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Prince’s Musical Mt. Rushmore

Only a select few are legendary enough to grace the coveted spots on this imaginary Mount Rushmore.

By Chris Lacy

Music flowed through Prince at all hours. He set aside an untold number of finished songs and albums in his Paisley Park vault. Some material appeared on later projects. But only a select few are legendary enough to grace the four coveted spots on this imaginary Mount Rushmore.

My criteria was picking one song that complemented his signature musical style—rebel, virtuoso, icon, and sex symbol. Check out my picks below and share which songs would make the final cut on your personal Mount Rushmore!


Controversy (1981)

Prince was a rebel who enjoyed taking the rule book, rewriting it, and ripping it to shreds because he could. “Controversy” made him a lightning rod for criticism from the barbershops to the pulpits.

As with many things Prince, it starts with the rhythm. That four-on-the-floor drumbeat, the lava lamp blobs of synth-bass, and chicken-grease guitars all flow from the musical livewire he was.

Hand in hand with that irresistible groove is Prince’s reaction to the rumor mill. 

I can’t understand human curiosity


Was it good for you? Was I what you wanted me to be?


And like any good rebel, he stirs the hornet’s nest by reciting the Model Prayer from the Bible and creating his own mantra. 

People call me rude

I wish we all were nude

I wish there was no black and white

I wish there were no rules

My biggest takeaway from “Controversy” is this valuable life lesson: “If you live for people’s acceptance, you’ll die from their rejection.” When you’re brave enough to be real with yourself, that’s honest art. It’s hard. It’s scary. But it’s real.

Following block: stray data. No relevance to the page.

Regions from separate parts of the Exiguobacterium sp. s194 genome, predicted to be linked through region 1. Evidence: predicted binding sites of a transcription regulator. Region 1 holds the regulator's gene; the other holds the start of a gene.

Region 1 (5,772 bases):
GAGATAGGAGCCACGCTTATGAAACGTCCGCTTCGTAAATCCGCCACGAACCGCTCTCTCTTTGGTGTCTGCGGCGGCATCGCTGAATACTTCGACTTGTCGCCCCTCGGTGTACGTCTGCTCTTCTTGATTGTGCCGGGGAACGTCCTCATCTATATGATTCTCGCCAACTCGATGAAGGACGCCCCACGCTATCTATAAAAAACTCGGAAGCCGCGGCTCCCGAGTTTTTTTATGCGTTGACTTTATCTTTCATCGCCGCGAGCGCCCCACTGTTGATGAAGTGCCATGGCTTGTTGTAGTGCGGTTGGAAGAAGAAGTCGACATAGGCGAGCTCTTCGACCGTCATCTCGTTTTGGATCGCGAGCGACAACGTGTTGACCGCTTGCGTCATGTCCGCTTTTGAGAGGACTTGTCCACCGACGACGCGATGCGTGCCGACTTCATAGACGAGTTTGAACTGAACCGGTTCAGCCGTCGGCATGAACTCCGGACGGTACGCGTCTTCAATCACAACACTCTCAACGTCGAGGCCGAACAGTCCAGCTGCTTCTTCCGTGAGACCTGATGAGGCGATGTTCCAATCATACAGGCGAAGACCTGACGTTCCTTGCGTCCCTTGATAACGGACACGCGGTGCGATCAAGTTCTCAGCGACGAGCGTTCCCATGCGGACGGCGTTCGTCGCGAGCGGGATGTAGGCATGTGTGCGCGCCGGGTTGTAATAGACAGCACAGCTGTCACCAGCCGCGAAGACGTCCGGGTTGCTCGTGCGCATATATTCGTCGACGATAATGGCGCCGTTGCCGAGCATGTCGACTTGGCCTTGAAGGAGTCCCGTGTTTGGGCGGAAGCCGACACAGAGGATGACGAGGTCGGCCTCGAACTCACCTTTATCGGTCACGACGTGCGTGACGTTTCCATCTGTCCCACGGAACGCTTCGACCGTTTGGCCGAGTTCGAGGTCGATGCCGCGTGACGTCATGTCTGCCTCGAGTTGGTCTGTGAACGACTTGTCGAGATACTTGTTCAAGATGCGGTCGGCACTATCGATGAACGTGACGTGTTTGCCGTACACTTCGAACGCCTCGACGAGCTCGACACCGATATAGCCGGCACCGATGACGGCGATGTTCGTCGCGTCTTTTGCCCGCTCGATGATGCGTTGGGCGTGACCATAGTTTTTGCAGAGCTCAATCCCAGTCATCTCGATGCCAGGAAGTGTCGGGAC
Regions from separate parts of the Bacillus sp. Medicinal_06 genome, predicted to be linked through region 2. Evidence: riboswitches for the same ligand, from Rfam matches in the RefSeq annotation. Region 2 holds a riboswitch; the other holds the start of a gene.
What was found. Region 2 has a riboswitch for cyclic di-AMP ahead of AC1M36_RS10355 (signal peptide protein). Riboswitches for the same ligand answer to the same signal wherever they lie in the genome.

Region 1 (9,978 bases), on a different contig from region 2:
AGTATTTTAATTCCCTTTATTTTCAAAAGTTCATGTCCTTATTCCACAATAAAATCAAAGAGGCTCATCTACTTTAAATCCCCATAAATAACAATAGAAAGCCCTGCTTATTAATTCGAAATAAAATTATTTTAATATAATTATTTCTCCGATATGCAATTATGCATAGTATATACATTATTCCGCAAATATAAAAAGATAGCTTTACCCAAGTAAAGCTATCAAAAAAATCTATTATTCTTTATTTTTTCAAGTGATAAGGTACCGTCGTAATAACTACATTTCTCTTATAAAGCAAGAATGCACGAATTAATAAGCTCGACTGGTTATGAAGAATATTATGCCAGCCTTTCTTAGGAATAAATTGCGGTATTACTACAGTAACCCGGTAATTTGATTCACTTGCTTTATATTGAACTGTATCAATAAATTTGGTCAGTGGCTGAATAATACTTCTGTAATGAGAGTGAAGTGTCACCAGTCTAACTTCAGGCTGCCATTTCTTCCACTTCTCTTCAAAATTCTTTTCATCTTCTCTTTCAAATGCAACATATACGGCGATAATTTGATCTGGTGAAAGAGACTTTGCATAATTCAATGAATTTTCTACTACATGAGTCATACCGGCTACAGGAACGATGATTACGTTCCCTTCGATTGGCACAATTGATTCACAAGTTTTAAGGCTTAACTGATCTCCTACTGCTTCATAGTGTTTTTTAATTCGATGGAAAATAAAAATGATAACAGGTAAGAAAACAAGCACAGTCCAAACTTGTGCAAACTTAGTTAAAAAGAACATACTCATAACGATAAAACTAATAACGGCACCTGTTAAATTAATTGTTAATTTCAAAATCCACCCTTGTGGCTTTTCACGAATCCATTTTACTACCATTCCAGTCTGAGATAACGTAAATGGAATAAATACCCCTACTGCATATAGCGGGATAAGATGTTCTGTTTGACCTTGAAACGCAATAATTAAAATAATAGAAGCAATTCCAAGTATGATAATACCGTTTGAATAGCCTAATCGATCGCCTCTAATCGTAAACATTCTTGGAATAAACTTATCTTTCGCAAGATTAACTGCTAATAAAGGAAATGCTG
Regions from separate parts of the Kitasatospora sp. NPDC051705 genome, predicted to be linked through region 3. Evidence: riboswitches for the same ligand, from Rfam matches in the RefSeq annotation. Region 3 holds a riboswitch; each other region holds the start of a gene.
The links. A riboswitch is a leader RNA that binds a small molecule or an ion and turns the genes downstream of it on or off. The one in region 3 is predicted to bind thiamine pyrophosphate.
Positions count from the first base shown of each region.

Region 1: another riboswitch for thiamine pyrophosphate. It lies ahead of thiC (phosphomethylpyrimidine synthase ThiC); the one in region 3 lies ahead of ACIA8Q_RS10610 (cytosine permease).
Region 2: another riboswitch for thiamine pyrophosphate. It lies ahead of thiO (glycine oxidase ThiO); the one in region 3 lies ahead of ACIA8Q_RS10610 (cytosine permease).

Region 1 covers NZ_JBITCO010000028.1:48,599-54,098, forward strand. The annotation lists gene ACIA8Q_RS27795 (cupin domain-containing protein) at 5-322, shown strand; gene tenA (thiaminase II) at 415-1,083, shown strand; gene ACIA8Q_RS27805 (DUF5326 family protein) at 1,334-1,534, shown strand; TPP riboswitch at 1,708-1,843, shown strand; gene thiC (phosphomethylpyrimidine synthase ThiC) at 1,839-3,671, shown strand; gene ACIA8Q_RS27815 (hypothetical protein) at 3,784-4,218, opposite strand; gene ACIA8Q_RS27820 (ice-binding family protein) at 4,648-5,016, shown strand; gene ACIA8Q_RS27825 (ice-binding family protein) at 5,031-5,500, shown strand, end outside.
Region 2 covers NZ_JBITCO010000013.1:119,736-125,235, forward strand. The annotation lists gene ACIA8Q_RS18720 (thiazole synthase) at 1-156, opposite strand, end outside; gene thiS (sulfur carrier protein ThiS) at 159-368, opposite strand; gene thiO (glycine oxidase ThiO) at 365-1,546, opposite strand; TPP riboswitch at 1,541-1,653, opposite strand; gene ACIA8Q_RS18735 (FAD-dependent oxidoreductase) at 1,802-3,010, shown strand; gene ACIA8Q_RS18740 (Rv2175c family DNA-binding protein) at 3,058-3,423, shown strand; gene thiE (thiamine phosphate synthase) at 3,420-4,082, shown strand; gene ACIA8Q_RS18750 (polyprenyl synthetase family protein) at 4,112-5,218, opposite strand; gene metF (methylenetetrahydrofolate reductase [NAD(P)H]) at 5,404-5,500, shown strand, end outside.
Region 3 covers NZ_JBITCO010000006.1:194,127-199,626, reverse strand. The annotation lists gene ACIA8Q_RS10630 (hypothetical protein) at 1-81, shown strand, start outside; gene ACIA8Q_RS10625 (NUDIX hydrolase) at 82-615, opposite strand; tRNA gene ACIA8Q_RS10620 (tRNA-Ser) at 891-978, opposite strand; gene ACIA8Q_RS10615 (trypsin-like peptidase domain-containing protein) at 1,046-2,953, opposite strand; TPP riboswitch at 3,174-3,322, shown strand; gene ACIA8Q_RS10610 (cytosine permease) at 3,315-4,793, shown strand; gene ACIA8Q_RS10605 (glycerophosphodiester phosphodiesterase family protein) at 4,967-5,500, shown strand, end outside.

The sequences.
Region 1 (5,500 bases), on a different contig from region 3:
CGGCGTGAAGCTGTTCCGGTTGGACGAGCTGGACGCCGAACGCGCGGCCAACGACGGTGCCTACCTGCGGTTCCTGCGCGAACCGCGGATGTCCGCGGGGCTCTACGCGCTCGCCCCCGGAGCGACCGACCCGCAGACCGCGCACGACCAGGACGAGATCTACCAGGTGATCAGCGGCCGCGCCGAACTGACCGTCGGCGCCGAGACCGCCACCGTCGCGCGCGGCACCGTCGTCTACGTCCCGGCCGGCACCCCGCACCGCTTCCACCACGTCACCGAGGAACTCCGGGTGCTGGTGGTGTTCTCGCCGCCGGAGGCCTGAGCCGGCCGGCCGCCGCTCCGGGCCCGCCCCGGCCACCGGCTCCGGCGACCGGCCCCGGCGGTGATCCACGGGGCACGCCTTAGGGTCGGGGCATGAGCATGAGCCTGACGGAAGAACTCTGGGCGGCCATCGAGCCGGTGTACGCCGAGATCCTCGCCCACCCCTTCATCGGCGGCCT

“When Doves Cry”
Purple Rain (1984)

A virtuoso is someone who mastered every facet of the game. By the age of 26, Prince was one of the most complete and polished musicians of his time. If I had to pick one song that captures all his skills and presents them to the masses, it would have to be “When Doves Cry.”

He blurs the lines between rock, pop, funk, soul, and classical until no lines exist at all. His acrobatic vocal range tells a story of pleasure and pain with a touch of the bizarre.

Dream, if U can, a courtyard

An ocean of violets in bloom

Animals strike curious poses

They feel the heat, the heat between me and you

“When Doves Cry” topped the Billboard pop charts for five weeks, making it his first and most successful #1 hit. What’s crazy is this was the last song recorded for the album! How a 26-year-old Prince was able to pull this off will be one of music’s great mysteries.

Simply put, “When Doves Cry” is the peak of the purple pyramid.


“Purple Rain”
Purple Rain (1984)

We can talk about how gifted Prince was as an individual talent. But “Purple Rain’s” rise to iconic status wasn’t a one-man show or a two-man gig. It was a collaborative effort.

He needed inspiration from Journey’s Top 20 single, “Faithfully.” (Prince called Jonathan Cain, saying: “I want to play something for you, and I want you to check it out. The chord changes are close to ‘Faithfully,’ and I don’t want you to sue me.” Cain’s response? “Man, I’m just super-flattered that you even called. It shows that you’re that classy of a guy. Good luck with the song. I know it’s going to be a hit.”)